For Japanese eyewear brand Jins, which recently expanded to North America, this means extending their e-commerce channel to present “endless aisle” shopping experiences in store, and leveraging their e-commerce implementation to create a tablet-based app that serves as a customer prescription capture and point-of-sale tool. Not only does this allow Jins to interact with their customers in new and better ways, it allows them to do more with their technology investments.

From smart, shoppable dressing room mirrors to mobile devices effectively becoming personal shopping assistants to retail stores being used as distribution centers, the lines between channels continue to dissolve. Through this, it’s become clear that e-commerce and traditional retail can be merged to play to each other’s strengths and mitigate weaknesses. Higher levels of service and richer brand interactions can be delivered in store. Wider selection, convenience, and efficiency can be delivered online. All of which can combine to deepen customer relationships and brand loyalty.

The concept of omnichannel commerce is still relatively new. As technology advances ever faster, the bar will continue to be raised, putting both established and upstart brands on equal footing, as they compete to deliver better integration between the online and offline worlds. So, there are ample opportunities for them to learn and grow these capabilities to the delight of their customers. Those companies that can deliver stand to win market share.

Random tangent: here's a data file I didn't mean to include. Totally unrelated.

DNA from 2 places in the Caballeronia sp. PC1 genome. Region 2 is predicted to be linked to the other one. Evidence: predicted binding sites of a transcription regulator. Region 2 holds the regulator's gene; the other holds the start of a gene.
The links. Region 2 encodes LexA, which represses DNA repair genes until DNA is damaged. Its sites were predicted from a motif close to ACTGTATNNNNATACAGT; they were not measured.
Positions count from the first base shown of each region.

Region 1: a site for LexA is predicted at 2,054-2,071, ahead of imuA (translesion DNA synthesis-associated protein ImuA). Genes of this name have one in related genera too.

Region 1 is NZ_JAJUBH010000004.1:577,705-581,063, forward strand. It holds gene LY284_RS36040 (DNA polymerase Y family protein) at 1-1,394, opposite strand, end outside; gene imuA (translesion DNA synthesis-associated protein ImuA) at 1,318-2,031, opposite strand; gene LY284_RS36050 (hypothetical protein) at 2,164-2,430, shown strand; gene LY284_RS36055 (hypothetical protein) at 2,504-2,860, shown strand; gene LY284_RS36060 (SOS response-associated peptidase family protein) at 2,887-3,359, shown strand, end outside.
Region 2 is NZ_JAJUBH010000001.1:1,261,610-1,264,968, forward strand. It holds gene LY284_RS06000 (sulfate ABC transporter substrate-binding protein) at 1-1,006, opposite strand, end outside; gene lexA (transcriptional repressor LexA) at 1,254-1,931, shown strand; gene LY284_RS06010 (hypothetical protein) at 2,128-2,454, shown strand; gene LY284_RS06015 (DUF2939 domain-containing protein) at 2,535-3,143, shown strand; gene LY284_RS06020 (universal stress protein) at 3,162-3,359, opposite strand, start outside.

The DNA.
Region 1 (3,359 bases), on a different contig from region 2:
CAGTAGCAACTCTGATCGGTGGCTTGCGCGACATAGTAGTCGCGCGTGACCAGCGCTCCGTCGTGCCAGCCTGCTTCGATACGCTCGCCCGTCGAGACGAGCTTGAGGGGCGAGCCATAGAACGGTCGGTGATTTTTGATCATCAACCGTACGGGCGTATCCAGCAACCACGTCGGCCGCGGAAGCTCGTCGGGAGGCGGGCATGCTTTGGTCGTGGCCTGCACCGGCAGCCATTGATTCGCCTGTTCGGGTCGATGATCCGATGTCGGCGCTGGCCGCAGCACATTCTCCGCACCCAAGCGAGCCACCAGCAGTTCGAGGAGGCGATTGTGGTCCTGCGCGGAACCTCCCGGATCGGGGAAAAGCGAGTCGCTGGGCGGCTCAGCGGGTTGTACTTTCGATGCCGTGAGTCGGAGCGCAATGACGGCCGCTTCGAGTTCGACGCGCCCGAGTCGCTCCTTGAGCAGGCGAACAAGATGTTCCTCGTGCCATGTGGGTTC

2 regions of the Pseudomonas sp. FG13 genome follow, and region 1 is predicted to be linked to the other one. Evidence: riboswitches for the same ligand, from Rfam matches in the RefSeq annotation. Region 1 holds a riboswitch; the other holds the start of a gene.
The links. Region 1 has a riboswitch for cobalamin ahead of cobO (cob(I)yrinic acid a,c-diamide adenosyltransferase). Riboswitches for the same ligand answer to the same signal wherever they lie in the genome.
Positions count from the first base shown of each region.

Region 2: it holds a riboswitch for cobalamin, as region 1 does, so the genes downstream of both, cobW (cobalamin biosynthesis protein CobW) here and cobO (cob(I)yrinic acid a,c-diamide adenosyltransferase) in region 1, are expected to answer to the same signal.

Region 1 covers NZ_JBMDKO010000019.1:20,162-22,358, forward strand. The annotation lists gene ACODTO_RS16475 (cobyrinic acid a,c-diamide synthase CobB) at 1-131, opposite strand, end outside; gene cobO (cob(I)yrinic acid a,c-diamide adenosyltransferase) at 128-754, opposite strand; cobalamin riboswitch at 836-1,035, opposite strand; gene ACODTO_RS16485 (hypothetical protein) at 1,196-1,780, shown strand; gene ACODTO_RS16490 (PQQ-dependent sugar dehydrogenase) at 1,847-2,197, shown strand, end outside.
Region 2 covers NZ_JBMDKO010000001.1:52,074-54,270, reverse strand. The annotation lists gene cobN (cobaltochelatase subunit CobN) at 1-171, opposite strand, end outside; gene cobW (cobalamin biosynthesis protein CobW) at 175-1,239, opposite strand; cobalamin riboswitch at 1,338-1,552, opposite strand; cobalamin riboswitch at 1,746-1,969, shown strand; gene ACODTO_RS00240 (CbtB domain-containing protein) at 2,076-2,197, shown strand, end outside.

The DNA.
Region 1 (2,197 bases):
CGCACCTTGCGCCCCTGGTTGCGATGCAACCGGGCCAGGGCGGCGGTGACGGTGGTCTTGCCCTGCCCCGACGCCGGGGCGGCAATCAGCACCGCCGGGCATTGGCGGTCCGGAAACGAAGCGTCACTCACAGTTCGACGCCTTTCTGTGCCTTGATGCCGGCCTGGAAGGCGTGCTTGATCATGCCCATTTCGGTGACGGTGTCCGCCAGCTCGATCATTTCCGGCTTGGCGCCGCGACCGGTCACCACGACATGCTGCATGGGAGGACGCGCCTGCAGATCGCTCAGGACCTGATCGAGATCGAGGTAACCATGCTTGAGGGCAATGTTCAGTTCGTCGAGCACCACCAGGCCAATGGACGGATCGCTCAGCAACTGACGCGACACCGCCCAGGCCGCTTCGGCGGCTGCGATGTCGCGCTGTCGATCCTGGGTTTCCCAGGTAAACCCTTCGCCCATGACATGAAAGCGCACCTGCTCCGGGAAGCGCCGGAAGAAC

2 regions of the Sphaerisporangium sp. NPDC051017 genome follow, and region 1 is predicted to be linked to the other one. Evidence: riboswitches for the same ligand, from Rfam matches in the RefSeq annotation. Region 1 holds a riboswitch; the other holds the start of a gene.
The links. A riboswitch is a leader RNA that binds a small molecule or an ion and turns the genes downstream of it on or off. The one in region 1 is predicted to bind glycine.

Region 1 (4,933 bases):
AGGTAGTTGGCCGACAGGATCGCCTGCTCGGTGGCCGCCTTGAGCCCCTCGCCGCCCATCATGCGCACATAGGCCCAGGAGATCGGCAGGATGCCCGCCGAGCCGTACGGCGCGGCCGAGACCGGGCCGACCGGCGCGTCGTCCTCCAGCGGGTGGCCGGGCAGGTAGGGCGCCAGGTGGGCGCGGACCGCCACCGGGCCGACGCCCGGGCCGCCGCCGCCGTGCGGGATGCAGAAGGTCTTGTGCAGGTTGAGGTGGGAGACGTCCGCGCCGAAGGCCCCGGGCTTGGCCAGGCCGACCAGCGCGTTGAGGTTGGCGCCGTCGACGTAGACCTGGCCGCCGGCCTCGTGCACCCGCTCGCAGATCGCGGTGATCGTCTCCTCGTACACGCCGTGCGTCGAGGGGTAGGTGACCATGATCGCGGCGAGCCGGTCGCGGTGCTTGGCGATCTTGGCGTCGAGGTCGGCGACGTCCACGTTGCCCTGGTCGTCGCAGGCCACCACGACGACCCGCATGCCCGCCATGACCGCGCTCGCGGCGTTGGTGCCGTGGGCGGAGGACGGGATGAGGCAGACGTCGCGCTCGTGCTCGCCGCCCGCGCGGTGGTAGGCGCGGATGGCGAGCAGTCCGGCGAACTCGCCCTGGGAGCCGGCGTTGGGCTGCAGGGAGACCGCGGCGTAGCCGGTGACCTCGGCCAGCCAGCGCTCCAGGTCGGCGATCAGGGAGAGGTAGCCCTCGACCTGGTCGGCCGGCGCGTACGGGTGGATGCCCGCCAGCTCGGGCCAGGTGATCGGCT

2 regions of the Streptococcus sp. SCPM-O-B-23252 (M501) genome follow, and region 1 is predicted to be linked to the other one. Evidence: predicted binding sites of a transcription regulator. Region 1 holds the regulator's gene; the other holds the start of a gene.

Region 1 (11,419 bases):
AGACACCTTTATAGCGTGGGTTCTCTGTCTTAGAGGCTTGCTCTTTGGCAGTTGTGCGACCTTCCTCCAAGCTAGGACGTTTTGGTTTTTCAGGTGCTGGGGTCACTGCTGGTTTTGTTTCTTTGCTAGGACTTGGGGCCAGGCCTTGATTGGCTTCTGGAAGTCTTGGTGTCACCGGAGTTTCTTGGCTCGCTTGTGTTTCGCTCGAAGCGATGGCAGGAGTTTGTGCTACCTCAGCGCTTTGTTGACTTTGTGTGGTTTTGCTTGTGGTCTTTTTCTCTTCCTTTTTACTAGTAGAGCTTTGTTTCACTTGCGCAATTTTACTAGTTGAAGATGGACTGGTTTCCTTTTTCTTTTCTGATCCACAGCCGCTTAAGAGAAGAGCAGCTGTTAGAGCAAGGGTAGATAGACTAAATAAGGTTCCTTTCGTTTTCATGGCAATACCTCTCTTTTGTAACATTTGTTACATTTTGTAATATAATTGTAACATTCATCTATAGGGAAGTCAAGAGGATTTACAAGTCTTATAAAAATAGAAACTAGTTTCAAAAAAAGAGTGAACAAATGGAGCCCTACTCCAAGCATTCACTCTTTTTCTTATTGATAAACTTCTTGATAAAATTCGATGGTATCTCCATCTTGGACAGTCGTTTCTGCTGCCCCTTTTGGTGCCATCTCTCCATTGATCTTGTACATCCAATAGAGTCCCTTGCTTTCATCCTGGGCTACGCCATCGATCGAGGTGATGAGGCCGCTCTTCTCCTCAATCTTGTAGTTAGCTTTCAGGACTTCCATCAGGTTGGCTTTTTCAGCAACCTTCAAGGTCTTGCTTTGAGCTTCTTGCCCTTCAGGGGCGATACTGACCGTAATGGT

The Online-Off Approach

If recent history is a guide, we’ll see more emerging brands establish a following digitally, and then expand physically. Scalability, reach, and economics provide numerous advantages to this digital-first approach.

With the right product(s) and strategy, it is possible to build a significant brand in a relatively short timeframe. It is also possible to launch a national, or even international, enterprise-class ecommerce presence for the cost of opening one or two retail digitally-enhanced storefronts. Because of this, these brands are able to use digital commerce to either fund offline expansion or serve as a proof-of-concept to spur outside investment that enables retail growth.

These stores have fewer locations, and the selection process is informed partially by ecommerce data. They are generally smaller. Inventory is highly curated by location, augmented by ecommerce capabilities. Service is more personal and is enhanced by digital tools at almost every touch point. This is creating a new kind of retailer that is blending the technology of today with lessons of the past to shape the future of commerce. Long live the store!

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Randy Kohl
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June 25, 2015
Randy Kohl